I recommend creating your own small set of custom icons using online tools such as Fontello or IcoMoon.

3. Use High-Resolution Images When Practical

Retina has four times more pixels than standard screens. If you have a 400 x 300 image (120,000 pixels), you’d need to use an 800 x 600 alternative (480,000 pixels) to render it well on a high-density display.

However, the high-resolution file size may not necessarily be four times larger. Every image is different but if it contains solid blocks of color or details which can be omitted, it may be practical to use a 800 x 600 image and scale it in the browser.

Be pragmatic: if the standard image is 200Kb and the high-resolution version is 250Kb, there is negligible benefit using image replacement techniques. Use the better version throughout.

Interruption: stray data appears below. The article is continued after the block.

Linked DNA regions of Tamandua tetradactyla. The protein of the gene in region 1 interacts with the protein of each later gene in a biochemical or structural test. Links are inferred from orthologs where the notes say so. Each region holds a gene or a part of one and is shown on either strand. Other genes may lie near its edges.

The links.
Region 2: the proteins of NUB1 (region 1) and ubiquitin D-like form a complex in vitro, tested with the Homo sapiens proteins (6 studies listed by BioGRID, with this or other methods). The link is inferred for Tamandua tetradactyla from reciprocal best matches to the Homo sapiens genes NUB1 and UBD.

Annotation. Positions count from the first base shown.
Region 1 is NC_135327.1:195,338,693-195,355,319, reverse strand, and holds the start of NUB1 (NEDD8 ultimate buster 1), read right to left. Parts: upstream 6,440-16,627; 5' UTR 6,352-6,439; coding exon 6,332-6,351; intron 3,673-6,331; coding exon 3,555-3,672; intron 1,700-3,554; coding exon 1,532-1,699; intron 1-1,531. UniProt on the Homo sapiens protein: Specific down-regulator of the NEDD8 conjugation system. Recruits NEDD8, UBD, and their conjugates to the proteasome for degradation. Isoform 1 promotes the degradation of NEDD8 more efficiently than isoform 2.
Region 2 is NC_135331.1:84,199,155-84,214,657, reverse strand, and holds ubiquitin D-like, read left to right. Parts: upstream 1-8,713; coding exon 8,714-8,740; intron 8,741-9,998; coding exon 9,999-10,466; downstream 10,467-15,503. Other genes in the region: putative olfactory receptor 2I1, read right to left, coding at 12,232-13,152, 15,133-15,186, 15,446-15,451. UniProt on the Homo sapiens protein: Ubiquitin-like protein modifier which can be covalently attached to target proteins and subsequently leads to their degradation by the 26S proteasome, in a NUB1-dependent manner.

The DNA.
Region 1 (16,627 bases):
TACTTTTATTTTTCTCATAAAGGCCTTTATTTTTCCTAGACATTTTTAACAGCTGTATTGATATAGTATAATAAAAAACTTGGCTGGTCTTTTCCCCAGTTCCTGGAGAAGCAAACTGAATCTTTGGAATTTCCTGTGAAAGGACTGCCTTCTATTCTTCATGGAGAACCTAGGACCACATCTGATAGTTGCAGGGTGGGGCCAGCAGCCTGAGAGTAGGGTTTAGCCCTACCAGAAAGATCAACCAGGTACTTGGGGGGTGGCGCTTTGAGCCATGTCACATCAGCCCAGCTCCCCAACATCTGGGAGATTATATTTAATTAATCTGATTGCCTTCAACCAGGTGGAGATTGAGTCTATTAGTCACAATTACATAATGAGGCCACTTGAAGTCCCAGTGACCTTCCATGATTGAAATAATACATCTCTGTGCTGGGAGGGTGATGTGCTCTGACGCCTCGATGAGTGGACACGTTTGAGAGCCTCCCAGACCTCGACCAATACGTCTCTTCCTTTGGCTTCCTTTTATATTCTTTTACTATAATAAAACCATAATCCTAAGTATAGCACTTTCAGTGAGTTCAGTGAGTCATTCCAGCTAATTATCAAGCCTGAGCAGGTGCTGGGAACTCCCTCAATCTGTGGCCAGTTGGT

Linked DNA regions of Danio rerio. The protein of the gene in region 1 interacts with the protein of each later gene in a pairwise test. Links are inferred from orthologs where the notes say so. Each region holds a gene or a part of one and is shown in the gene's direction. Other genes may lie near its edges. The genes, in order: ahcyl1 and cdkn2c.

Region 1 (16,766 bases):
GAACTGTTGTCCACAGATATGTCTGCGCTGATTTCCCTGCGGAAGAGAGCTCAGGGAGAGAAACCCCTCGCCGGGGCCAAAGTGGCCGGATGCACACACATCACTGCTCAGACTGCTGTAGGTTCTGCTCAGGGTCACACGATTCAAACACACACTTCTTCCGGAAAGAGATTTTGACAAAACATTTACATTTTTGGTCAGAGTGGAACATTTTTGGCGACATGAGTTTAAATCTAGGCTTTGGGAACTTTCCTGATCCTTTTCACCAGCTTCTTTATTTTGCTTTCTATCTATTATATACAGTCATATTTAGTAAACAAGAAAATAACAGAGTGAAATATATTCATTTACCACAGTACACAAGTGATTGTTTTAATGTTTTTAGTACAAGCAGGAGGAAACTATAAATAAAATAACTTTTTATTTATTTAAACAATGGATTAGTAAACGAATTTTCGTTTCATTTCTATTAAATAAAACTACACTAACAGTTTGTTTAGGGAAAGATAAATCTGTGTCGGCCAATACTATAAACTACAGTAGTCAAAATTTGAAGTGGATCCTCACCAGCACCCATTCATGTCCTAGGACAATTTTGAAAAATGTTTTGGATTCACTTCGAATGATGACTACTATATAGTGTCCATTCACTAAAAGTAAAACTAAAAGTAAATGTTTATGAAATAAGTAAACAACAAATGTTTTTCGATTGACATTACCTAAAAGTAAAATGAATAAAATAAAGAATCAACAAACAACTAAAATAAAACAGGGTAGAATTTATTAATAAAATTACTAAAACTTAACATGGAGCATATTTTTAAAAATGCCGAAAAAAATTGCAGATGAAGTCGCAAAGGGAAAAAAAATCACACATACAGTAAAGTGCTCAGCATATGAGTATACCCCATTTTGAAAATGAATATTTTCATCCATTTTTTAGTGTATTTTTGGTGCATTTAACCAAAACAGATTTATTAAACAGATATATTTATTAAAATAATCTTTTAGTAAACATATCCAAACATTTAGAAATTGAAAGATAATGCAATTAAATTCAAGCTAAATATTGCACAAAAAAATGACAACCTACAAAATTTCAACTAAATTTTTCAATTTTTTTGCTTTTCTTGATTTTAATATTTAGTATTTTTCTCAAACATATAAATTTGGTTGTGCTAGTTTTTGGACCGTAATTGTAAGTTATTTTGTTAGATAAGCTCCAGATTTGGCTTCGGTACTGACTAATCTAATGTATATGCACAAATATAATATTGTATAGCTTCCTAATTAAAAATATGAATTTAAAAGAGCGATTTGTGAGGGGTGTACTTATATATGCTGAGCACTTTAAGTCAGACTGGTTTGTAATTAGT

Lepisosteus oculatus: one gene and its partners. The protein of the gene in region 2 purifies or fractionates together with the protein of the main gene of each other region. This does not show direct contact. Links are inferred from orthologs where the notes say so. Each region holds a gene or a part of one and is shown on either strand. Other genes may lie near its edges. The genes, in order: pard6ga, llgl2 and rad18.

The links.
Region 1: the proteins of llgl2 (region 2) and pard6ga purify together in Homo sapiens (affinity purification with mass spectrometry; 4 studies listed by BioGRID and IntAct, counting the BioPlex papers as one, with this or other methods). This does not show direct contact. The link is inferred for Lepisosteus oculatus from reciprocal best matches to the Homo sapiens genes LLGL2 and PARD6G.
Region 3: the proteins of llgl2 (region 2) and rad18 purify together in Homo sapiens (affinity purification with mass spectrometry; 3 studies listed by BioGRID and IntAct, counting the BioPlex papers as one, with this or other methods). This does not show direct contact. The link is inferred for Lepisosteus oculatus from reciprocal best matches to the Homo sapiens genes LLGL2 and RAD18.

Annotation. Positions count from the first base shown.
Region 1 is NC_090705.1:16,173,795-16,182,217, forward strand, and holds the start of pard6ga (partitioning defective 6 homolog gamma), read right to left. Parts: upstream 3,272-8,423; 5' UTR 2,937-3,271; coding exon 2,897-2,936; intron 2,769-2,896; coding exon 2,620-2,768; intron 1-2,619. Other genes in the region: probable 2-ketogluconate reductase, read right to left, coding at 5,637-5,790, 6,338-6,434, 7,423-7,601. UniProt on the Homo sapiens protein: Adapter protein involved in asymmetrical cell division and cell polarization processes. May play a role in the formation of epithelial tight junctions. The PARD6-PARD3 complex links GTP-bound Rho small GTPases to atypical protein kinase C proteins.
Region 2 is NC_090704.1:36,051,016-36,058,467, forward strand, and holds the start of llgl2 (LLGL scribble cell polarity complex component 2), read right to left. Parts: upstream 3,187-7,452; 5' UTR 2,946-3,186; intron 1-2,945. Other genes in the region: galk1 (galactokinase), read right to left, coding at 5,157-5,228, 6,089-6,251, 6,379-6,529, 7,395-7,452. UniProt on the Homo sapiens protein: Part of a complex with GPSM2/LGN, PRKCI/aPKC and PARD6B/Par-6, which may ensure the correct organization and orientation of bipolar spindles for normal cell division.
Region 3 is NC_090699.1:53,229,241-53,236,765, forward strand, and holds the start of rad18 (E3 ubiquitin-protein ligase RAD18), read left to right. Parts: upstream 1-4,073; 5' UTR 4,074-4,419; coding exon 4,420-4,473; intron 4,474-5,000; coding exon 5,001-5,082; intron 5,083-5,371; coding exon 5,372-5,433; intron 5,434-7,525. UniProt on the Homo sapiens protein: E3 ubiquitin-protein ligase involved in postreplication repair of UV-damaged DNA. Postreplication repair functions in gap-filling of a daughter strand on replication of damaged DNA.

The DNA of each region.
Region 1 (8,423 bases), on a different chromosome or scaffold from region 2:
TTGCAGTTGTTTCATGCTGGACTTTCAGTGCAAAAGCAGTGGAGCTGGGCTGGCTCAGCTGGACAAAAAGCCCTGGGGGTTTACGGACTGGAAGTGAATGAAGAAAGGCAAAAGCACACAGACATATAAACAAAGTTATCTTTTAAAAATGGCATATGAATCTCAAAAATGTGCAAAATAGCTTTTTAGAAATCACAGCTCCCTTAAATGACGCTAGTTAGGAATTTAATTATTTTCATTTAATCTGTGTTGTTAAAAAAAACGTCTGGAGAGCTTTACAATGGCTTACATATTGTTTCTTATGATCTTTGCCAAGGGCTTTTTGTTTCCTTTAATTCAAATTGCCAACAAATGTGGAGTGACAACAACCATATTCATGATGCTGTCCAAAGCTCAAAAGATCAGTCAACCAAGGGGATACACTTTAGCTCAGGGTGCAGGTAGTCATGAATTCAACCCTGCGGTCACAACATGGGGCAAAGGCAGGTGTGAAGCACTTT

4. Use CSS Image Replacement

There will be times when high-resolution versions of your image are four times larger — or more. In those circumstances you may want to consider image replacement techniques, i.e. the standard image is replaced by larger alternative on Retina displays. The following media query code could be used:

#myimage {
	width: 400px;
	height: 300px;
	background: url(lo-res.jpg) 0 0 no-repeat;
}

@media
screen and (-webkit-min-device-pixel-ratio: 1.5),
screen and (-moz-min-device-pixel-ratio: 1.5),
screen and (min-device-pixel-ratio: 1.5) {
	#myimage {
		background-image: url(hi-res.jpg);
	}
}

The drawbacks:

  1. You will need to create and maintain two sets of images.
  2. Some browsers will download both images.

Remember that many of these users will be using smartphones or tablets on slower mobile networks. Detecting the connection speed would be more beneficial than determining the pixel density.